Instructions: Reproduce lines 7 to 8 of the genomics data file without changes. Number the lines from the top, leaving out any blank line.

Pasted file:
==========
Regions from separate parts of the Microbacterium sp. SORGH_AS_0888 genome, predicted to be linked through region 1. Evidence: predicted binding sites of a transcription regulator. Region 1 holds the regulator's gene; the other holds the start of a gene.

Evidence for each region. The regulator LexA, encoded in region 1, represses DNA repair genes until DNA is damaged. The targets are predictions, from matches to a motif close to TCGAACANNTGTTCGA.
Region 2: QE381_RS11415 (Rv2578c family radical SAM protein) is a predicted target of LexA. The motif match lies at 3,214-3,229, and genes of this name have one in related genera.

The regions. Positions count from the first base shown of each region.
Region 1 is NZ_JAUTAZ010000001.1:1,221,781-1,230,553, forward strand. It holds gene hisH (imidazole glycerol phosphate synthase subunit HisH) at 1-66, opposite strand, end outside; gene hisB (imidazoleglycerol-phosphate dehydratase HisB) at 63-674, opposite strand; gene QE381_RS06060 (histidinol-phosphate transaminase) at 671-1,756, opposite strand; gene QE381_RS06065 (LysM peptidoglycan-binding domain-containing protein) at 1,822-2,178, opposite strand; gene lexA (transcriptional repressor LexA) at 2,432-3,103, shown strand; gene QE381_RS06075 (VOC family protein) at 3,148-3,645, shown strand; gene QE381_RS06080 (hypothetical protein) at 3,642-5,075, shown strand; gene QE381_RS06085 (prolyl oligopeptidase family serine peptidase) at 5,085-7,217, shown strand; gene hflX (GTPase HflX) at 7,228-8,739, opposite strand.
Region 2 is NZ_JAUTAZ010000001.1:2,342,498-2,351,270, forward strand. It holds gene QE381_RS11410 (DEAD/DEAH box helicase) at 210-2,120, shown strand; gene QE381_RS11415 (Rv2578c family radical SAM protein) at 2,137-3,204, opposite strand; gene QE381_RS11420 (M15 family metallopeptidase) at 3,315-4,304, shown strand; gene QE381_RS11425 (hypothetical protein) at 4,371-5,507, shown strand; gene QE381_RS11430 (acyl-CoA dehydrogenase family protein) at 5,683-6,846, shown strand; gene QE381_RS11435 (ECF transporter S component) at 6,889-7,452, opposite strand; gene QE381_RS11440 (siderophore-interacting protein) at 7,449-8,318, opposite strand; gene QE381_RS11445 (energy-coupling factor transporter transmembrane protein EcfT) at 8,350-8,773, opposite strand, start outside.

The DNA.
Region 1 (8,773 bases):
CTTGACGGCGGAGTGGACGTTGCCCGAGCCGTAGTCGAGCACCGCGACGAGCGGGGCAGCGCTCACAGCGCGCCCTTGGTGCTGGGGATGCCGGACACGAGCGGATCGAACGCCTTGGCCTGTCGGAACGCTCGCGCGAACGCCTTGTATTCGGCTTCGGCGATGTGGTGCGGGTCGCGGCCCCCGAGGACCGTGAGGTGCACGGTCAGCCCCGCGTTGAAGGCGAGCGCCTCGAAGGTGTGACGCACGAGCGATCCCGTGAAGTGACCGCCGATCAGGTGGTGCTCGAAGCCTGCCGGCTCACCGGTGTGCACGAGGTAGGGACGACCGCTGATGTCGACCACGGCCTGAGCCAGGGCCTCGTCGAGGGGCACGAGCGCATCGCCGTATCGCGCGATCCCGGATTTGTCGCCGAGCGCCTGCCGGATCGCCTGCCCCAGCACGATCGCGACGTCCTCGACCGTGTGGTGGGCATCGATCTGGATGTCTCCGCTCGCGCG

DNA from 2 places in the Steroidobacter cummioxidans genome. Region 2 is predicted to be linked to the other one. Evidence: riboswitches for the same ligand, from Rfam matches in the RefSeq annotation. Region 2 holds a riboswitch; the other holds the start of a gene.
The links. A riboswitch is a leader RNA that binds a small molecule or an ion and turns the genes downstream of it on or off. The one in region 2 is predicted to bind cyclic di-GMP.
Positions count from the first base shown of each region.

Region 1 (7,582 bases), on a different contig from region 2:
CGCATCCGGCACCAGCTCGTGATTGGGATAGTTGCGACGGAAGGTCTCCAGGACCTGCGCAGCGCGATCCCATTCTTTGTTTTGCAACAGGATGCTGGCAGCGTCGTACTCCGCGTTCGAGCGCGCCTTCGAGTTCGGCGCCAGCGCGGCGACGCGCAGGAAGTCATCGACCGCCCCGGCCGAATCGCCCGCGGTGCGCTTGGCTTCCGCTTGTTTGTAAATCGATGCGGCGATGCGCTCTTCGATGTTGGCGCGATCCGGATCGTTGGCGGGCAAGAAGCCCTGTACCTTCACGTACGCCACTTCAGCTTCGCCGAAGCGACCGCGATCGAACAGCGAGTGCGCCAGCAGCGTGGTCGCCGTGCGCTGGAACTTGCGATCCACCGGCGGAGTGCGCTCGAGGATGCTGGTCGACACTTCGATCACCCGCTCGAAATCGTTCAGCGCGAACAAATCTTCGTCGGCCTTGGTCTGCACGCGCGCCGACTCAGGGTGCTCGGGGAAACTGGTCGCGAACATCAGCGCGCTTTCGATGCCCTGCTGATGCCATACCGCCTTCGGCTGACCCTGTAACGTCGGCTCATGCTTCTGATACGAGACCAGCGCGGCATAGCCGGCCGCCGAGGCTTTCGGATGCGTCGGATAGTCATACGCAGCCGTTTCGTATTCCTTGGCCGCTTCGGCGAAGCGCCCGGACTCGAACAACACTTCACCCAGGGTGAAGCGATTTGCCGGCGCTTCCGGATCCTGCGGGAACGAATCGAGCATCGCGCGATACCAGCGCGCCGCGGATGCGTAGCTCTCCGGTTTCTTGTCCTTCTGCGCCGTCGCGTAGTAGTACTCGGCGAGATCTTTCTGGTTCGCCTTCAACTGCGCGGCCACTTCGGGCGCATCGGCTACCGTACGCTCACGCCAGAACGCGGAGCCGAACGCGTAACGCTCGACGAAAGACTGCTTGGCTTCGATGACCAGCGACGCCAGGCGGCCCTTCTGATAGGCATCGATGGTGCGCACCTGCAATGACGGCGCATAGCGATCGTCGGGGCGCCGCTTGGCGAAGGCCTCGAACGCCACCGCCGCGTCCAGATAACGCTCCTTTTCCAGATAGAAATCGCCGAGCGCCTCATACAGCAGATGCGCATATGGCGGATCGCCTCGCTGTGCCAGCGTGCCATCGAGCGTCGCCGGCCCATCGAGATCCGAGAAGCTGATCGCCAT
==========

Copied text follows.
The DNA.
Region 1 (8,773 bases):